These scientific and technical advances have generated a dual, paradoxical dynamic. On the one hand, they have widened the scope for the exploitation of the oceans, no longer seen as merely a horizontal space for maritime communications, but now also envisaged as a vertical space affording a food reserve (industrialisation of fishing), a source of energy (offshore gas and petroleum), and a potential reservoir of minerals (including polymetal nodules containing manganese, essential for the manufacture of batteries). In order to transport these new commodities, sea transport increased ninefold between 1960 and 2012. This can be explained by the low cost of maritime transport, which is also less demanding than land haulage systems which require numerous infrastructures. There is a standardisation of containers, which are ever larger and enable the simultaneous transport of very varied goods. In addition, to reduce the distance from one ocean to another and thus the time in transit, several transoceanic links, such as the Panama canal and Suez, have been deepened. Over the same period, offshore drilling for petroleum and gas, which amounted to 10% of the global offer in 1960, has also increased markedly to reach 30% and 27% respectively today. The realisation of the wealth of the oceans has thus engendered growing appetites, and there is a race for the appropriation of maritime spaces, so that the oceans have become a world-wide geopolitical issue.
In order to regulate this appropriation without foregoing the principle of free circulation dating from the 18th century, the notion of the Exclusive Economic Zone was officialised in 1982 by the International Convention of Montego Bay, which came into force in 1994. This zone starts beyond the territorial waters and the contiguous zone (12 + 12 marine miles) and extends a maximum of 200 marine miles. It grants the sovereign State the right to exploit the resources present in the water column and the sea bed. Beyond this zone, the sea bed is declared world heritage. In addition, to facilitate maritime transport, and in particular to standardise the legal frameworks, the division onto five oceans was recognised internationally from 1928, in the wake of creation of the International Hydrographic Bureau ( 1921) which became the International Hydrographic Organisation (IHO). It is thus the IHO that precisely maps out the oceanic boundaries. This accuracy is required, among other things, for insurance purposes, since insurance premiums depend on the spaces crossed. These efforts to reach international agreement began in London in 1845, but it was only achieved in the context of the Versailles Treaty at the international hydrographic conference, also held in London, in 1919.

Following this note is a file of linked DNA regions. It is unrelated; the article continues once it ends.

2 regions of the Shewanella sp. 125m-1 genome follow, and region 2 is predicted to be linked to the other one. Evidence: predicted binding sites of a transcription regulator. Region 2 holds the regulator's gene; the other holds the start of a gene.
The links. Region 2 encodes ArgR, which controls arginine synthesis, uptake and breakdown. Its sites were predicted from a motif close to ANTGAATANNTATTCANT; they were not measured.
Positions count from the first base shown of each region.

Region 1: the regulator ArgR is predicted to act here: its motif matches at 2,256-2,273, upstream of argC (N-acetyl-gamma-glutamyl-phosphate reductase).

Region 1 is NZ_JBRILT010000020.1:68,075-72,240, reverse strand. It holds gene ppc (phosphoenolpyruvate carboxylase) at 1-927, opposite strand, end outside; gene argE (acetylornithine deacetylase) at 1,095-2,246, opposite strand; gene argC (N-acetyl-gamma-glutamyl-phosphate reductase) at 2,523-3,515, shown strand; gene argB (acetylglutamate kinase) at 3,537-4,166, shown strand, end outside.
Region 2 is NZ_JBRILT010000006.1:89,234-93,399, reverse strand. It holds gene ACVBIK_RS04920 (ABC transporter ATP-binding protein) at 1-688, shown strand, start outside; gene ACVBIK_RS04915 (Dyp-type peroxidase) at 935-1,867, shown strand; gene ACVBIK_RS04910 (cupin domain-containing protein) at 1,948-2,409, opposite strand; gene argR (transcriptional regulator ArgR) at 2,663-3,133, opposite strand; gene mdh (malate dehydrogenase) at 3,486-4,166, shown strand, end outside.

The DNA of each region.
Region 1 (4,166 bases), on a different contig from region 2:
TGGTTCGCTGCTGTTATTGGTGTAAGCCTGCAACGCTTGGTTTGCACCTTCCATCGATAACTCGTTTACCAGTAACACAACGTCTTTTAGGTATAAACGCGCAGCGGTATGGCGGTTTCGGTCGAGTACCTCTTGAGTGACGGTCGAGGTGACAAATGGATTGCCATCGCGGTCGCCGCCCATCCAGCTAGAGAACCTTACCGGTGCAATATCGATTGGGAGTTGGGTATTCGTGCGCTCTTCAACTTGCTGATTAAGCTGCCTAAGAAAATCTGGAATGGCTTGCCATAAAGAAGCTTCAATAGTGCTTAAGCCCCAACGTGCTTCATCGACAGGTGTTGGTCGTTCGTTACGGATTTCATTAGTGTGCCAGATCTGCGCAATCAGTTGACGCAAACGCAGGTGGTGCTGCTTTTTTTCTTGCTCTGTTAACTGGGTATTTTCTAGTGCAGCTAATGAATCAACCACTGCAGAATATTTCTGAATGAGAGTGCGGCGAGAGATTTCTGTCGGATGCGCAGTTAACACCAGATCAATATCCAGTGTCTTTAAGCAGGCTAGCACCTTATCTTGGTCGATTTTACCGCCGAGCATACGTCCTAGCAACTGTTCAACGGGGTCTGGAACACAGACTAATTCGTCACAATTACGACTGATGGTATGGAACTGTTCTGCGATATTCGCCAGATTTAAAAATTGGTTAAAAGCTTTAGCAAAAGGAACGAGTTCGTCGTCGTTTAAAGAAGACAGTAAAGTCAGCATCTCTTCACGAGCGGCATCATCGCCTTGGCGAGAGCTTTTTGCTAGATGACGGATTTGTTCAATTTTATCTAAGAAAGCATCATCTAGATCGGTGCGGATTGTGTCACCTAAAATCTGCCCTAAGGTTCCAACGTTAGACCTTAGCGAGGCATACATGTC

In the face of this increasing exploitation, the need to protect ocean resources became crucial. In a few decades, the oceans have become the receivers of a variety of pollutions (voluntary or accidental discharge of petroleum products, immersion of plastic waste making the ocean the “first plastic continent”), and they are also over-exploited, with a tendency to exhaust fish resources, despite the face that they are essentially renewable if the approach is reasoned. According to FAO, in 2012, 29% of the world stocks of fish were over-exploited, and one in three fish species threatened with extinction. Numerous agreements, conventions and measures, supported by the creation of numerous environmental protection associations, appeared in the course of the second half of the 20th century to attempt to regulate the exploitation of the oceans. In 1973 the International Maritime Organisation adopted the international MARPOL convention, a reference frame for the prevention of pollution of the oceans by petroleum products. In 1992 the Rio Summit produced Agenda 21, in which chapter 17 focuses on the protection of the oceans via a rational use and exploitation of the biological resources. The creation of Protected Marine Areas was then encouraged, and relayed on European scale by the Natura 2000 network for the sea. Yet in 2013, only 3% of marine surface areas were subject to protection, versus a target of 15% in the Johannesburg Summit in 2002.
The on-going global warming, which appears to have an impact on oceanic circulation on global scale, could also reinforce the paradox. The scope for opening new maritime routes and exploiting the sea bed in the Arctic regions needs to be approached in reasoned and responsible manner, to avoid the pitfall of a system tending to destroy and then rehabilitate these huge reservoirs of life. In this sense, and although the oceans were not in fine at the heart of the climate negotiations during the COP21, the focus on these issues by several conferences and debates can but reflect the general concern.